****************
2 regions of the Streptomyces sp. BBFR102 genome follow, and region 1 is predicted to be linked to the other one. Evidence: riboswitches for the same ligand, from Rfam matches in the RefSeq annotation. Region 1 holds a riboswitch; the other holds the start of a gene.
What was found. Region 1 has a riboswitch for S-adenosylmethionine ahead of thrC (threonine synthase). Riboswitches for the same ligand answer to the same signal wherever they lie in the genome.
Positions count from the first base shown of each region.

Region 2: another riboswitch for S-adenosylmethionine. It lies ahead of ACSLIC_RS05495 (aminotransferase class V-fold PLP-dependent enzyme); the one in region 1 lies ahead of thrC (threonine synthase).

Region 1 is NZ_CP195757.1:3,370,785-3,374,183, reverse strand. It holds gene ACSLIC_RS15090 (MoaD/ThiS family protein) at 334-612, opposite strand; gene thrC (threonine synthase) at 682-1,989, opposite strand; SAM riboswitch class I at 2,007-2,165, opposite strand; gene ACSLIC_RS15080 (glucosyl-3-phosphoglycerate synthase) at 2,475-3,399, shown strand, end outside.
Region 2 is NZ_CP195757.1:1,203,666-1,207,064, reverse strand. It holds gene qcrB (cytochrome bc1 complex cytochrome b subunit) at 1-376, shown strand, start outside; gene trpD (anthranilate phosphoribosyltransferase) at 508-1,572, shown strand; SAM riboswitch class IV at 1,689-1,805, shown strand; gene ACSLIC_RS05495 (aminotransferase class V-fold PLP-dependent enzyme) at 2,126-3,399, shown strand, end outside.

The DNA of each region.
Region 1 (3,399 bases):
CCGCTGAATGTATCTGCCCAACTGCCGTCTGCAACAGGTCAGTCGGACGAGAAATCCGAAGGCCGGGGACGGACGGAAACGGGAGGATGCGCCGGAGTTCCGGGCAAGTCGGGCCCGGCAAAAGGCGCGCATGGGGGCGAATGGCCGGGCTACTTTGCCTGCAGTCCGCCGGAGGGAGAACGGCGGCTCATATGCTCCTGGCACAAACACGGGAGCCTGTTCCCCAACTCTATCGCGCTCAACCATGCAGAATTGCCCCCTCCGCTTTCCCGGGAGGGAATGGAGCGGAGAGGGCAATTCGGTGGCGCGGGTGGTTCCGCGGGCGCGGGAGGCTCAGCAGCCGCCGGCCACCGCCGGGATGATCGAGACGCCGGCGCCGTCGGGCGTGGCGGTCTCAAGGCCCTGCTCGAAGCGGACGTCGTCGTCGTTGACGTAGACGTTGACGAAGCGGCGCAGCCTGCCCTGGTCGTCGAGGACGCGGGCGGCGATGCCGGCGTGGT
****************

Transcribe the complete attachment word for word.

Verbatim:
2 regions of the Streptomyces sp. BBFR102 genome follow, and region 1 is predicted to be linked to the other one. Evidence: riboswitches for the same ligand, from Rfam matches in the RefSeq annotation. Region 1 holds a riboswitch; the other holds the start of a gene.
What was found. Region 1 has a riboswitch for S-adenosylmethionine ahead of thrC (threonine synthase). Riboswitches for the same ligand answer to the same signal wherever they lie in the genome.
Positions count from the first base shown of each region.

Region 2: another riboswitch for S-adenosylmethionine. It lies ahead of ACSLIC_RS05495 (aminotransferase class V-fold PLP-dependent enzyme); the one in region 1 lies ahead of thrC (threonine synthase).

Region 1 is NZ_CP195757.1:3,370,785-3,374,183, reverse strand. It holds gene ACSLIC_RS15090 (MoaD/ThiS family protein) at 334-612, opposite strand; gene thrC (threonine synthase) at 682-1,989, opposite strand; SAM riboswitch class I at 2,007-2,165, opposite strand; gene ACSLIC_RS15080 (glucosyl-3-phosphoglycerate synthase) at 2,475-3,399, shown strand, end outside.
Region 2 is NZ_CP195757.1:1,203,666-1,207,064, reverse strand. It holds gene qcrB (cytochrome bc1 complex cytochrome b subunit) at 1-376, shown strand, start outside; gene trpD (anthranilate phosphoribosyltransferase) at 508-1,572, shown strand; SAM riboswitch class IV at 1,689-1,805, shown strand; gene ACSLIC_RS05495 (aminotransferase class V-fold PLP-dependent enzyme) at 2,126-3,399, shown strand, end outside.

The DNA of each region.
Region 1 (3,399 bases):
CCGCTGAATGTATCTGCCCAACTGCCGTCTGCAACAGGTCAGTCGGACGAGAAATCCGAAGGCCGGGGACGGACGGAAACGGGAGGATGCGCCGGAGTTCCGGGCAAGTCGGGCCCGGCAAAAGGCGCGCATGGGGGCGAATGGCCGGGCTACTTTGCCTGCAGTCCGCCGGAGGGAGAACGGCGGCTCATATGCTCCTGGCACAAACACGGGAGCCTGTTCCCCAACTCTATCGCGCTCAACCATGCAGAATTGCCCCCTCCGCTTTCCCGGGAGGGAATGGAGCGGAGAGGGCAATTCGGTGGCGCGGGTGGTTCCGCGGGCGCGGGAGGCTCAGCAGCCGCCGGCCACCGCCGGGATGATCGAGACGCCGGCGCCGTCGGGCGTGGCGGTCTCAAGGCCCTGCTCGAAGCGGACGTCGTCGTCGTTGACGTAGACGTTGACGAAGCGGCGCAGCCTGCCCTGGTCGTCGAGGACGCGGGCGGCGATGCCGGCGTGGT